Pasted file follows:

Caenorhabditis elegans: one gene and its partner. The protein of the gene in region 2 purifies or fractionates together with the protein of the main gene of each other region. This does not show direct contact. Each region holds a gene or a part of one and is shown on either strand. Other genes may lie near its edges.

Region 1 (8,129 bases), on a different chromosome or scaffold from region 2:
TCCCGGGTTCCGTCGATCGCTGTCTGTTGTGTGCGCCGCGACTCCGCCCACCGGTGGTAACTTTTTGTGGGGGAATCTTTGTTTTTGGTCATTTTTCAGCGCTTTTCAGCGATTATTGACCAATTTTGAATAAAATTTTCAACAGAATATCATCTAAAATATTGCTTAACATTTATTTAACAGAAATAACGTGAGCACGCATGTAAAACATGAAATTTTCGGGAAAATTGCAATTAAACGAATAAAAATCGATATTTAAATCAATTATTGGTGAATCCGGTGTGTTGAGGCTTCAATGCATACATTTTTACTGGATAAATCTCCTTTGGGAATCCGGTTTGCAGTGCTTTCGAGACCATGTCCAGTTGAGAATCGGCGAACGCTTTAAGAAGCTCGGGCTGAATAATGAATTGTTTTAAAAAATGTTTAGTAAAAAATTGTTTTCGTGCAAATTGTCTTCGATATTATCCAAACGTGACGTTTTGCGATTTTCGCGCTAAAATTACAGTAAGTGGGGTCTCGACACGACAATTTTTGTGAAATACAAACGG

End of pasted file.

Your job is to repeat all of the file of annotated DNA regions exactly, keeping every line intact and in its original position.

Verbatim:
Caenorhabditis elegans: one gene and its partner. The protein of the gene in region 2 purifies or fractionates together with the protein of the main gene of each other region. This does not show direct contact. Each region holds a gene or a part of one and is shown on either strand. Other genes may lie near its edges.

Region 1 (8,129 bases), on a different chromosome or scaffold from region 2:
TCCCGGGTTCCGTCGATCGCTGTCTGTTGTGTGCGCCGCGACTCCGCCCACCGGTGGTAACTTTTTGTGGGGGAATCTTTGTTTTTGGTCATTTTTCAGCGCTTTTCAGCGATTATTGACCAATTTTGAATAAAATTTTCAACAGAATATCATCTAAAATATTGCTTAACATTTATTTAACAGAAATAACGTGAGCACGCATGTAAAACATGAAATTTTCGGGAAAATTGCAATTAAACGAATAAAAATCGATATTTAAATCAATTATTGGTGAATCCGGTGTGTTGAGGCTTCAATGCATACATTTTTACTGGATAAATCTCCTTTGGGAATCCGGTTTGCAGTGCTTTCGAGACCATGTCCAGTTGAGAATCGGCGAACGCTTTAAGAAGCTCGGGCTGAATAATGAATTGTTTTAAAAAATGTTTAGTAAAAAATTGTTTTCGTGCAAATTGTCTTCGATATTATCCAAACGTGACGTTTTGCGATTTTCGCGCTAAAATTACAGTAAGTGGGGTCTCGACACGACAATTTTTGTGAAATACAAACGG